How Thomas Dolby taught me to write

So, I’m still down among the commas, going through what I’m optimistically calling the Final Draft of Carousel Seas.  I’m actually pretty pleased with it, in meta.  There are of course, fiddly bits to be fiddled, a couple of scenes to be expanded and/or sharpened, but it was ever thus.

In point of fact, I spent this morning with a scene that I hadn’t red-lined as needing expansion; it was a pretty good scene and it did what it needed to do, which (so I thought when I was writing it) was to set up the next scene and the arrival on-screen of a character.

Now, we all know that it’s good if a scene carries its weight and also does at least one thing to move the greater story along.  Right?

But, it’s even better, if a scene can carry it’s own weight, and move the big story along, and illuminate something new about the characters, and foreshadow an upcoming piece of business, and set up the next scene, with (now) an added twist of tension.  That’s like — Super Scene.

So, anyway, tinking with this middling important bit, the work of which  had been dealing with a necessary point of plot, and setting up The Arrival.  And –I’m watching myself start to dig into the sentences, sharpening this viewpoint, upping the stakes, adding a bit of by-play to show the relationship between the two characters confronting this situation — and I’m not even thinking about what I’m doing, really, I’m just sort of doing some internal nodding, like I’m following along with whoever is actually doing the work, here:  “Yeah, that’s good.  Oh-ho!  Why didn’t I see that?  Nice, nice…” &c

I added maybe a hundred words to the scene, but it was enough to take it from a middling important scene that did its job, no muss, no fuss; to a scene that really rings some changes, and carries all that work I listed above.

And?  I can’t tell you why I made the alterations that I did.  Often when I’m going in to rework/strengthen/expand a scene, I’m going in with a game plan; an idea of what needs to be punched up (or down).  This scene wasn’t even tagged as a problem; I had no game plan.  I read the scene, my fingers rolled the screen back to the beginning and I started in, without any idea that anything was wrong, but a feeling that something could be better.

Which is why writing is an art, not a science.

Oh, and about Thomas Dolby?

The first time I heard “She Blinded Me With Science,” my ear wouldn’t make sense  of it — there were too many “unnecessary” and “distracting” bits of business going on that had nothing to do — in my opinion as a non-musician — with the music.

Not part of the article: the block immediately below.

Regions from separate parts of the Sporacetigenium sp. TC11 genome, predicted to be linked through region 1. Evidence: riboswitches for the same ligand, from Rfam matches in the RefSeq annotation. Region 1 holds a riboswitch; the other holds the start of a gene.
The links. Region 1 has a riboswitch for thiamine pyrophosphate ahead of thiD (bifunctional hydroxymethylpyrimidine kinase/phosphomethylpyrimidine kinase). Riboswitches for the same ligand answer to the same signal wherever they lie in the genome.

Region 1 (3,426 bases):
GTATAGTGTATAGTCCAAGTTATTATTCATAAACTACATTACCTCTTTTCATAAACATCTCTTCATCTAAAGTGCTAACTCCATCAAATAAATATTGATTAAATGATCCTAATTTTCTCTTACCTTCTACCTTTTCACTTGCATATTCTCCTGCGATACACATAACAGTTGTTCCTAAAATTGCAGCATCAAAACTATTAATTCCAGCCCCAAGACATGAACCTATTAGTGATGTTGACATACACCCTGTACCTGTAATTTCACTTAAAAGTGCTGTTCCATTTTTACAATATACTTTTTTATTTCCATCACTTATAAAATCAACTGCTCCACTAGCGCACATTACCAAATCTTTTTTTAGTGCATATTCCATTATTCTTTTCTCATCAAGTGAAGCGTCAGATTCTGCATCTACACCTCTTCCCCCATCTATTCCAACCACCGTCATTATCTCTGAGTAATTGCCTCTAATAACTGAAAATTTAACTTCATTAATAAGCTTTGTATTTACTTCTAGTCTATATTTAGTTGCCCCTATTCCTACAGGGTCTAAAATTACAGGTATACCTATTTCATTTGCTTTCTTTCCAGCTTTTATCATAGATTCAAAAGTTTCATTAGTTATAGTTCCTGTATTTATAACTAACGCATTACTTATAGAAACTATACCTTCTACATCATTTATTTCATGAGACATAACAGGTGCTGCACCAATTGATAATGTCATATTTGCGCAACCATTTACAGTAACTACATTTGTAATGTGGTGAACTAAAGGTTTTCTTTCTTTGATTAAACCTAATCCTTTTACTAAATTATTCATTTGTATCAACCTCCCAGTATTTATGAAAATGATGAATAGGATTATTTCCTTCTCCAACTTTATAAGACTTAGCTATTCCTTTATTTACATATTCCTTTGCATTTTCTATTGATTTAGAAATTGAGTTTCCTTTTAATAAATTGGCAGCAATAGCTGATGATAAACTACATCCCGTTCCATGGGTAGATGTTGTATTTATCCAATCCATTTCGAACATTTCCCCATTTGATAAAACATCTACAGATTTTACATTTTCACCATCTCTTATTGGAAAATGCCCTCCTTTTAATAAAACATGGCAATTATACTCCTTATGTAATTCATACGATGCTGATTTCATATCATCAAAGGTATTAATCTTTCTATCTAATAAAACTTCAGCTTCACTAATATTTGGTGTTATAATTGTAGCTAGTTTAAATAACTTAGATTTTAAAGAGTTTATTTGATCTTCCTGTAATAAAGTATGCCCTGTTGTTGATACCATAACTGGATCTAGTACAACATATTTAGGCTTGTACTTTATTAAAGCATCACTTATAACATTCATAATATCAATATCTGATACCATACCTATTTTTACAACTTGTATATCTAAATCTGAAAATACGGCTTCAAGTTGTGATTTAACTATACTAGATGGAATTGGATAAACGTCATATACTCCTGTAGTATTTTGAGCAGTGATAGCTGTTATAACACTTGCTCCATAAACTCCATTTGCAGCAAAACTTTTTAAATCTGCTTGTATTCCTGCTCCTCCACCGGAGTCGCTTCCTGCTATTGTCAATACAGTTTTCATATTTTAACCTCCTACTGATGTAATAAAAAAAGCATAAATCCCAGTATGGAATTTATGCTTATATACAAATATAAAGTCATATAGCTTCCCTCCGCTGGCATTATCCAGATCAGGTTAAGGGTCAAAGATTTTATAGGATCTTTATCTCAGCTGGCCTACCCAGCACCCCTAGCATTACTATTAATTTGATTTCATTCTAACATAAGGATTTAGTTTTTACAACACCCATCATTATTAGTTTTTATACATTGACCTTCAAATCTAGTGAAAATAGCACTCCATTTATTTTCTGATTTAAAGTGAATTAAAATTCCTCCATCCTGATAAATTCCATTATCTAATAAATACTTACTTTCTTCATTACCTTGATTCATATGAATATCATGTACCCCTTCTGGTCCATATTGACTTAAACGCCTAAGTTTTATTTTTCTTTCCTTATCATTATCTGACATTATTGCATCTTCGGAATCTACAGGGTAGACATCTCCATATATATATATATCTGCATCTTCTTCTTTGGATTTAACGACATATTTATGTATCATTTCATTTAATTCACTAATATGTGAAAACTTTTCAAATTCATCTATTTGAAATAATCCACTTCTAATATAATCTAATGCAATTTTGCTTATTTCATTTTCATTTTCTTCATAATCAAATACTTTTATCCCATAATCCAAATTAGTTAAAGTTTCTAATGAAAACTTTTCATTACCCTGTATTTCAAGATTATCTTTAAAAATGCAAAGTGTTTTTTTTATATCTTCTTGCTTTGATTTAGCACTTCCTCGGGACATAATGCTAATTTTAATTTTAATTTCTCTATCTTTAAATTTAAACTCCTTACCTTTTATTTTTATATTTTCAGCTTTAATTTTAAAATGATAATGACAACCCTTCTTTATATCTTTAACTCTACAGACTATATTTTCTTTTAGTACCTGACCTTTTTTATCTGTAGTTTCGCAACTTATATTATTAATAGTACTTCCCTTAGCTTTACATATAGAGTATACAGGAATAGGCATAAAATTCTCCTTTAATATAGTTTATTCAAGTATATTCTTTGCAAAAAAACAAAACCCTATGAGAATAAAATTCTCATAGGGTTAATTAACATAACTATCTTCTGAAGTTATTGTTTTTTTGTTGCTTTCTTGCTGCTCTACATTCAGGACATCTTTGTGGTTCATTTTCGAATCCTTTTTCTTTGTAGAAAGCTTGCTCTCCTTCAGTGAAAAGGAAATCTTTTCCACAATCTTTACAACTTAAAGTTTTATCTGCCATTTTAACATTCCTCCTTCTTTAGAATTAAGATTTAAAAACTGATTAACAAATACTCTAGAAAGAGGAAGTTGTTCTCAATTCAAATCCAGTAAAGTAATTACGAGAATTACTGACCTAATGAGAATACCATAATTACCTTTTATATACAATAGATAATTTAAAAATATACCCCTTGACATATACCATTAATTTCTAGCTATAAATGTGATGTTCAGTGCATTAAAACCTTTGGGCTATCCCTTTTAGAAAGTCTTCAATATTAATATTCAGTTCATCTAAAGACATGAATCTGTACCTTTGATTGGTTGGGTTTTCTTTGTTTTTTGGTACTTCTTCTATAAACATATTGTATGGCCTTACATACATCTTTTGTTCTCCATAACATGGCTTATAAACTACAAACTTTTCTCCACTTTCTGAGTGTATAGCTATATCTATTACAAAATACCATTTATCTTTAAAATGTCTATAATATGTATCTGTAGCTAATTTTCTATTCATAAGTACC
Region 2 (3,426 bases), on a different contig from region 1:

And, yet — try to take out the seeming side-bits, and you get something that’s. . .flat, less diverse, and very much less joyously loony.

So now you know what it’s like, down here among the commas, at least some of  the time.

I’m going to go get some lunch, and get back to it.


2 thoughts on “How Thomas Dolby taught me to write”

  1. I loved that song the first time I heard it and it just keeps getting better. Congratulations on the fortuitous re-work and THANK YOU so much for sharing it with us!

  2. How- D Ms. Lee,

    I would like to start off saying that this is the first time I have ever replied to anything from you or yours in any format, and yet have been a devotee since I found the three original books in the series lo these 25’ish years ago from Del Rey and picked them up because I liked the pictures on the jackets, how can you go wrong with a Man, a Woman, and a GIANT Turtle! 🙂

    I would also like to say a resounding THANK YOU for the uncountable hours that I have spent with the people and worlds you all have created, and I, like others wait slavishly at the altar for the next words to tumble forth.

    I have also been a follower of Mr. Dolby since I was first introduced to him in 1983, and have had the pleasure to see him perform live, and can say that it was one of the most fun experiences I’ve ever had in my life at a live concert.

    I would also recommend if you would like to hear anymore of his mind bending lyrics to grab some of his stuff off the internet, it also will require you to listen to it many times before you can wrap your head around it, but I would hope that you might enjoy the journey!

    And in following along with the above, here’s a few of my personal favorites : Evil Twin Brother ( Map of the Floating City ) I Live in a Suitcase ( Astronauts & Heretics ) The Ability to Swing ( Aliens Ate my Buick ) Hyperactive! ( The Flat Earth ) Cloudburst at Shingle Street ( The Golden Age of Wireless )

    I would feel very comfortable in recommending many more, and in your spare time if you like that kind of thing, dig up a little more background on Mr. Dolby, he is truly an amazing individual: An accomplished musician, A VERY corny actor ( Rockula 1990 ) he was credited with starting the company Headspace/Beatnik that made major contributions to enhance sound for music on cell phones, he has also been involved with many technology events including TED, Comdex, etc.

    Then you start in on the people that he has collaborated on with his music; Mark Knopfler, Ofra Haza, Eddie Van Halen, Lene Lovich, Foreigner, Def Leppard, etc.

    Sorry about going on so long, I just always try to show people that Mr. Dolby is so much more than just the guy who did ‘She Blinded me With Science’

    Thank you ever so much for all of the reading pleasure you have given over the years, and I hope you have as many in front of you!

Leave a Reply

Your email address will not be published. Required fields are marked *

This site uses Akismet to reduce spam. Learn how your comment data is processed.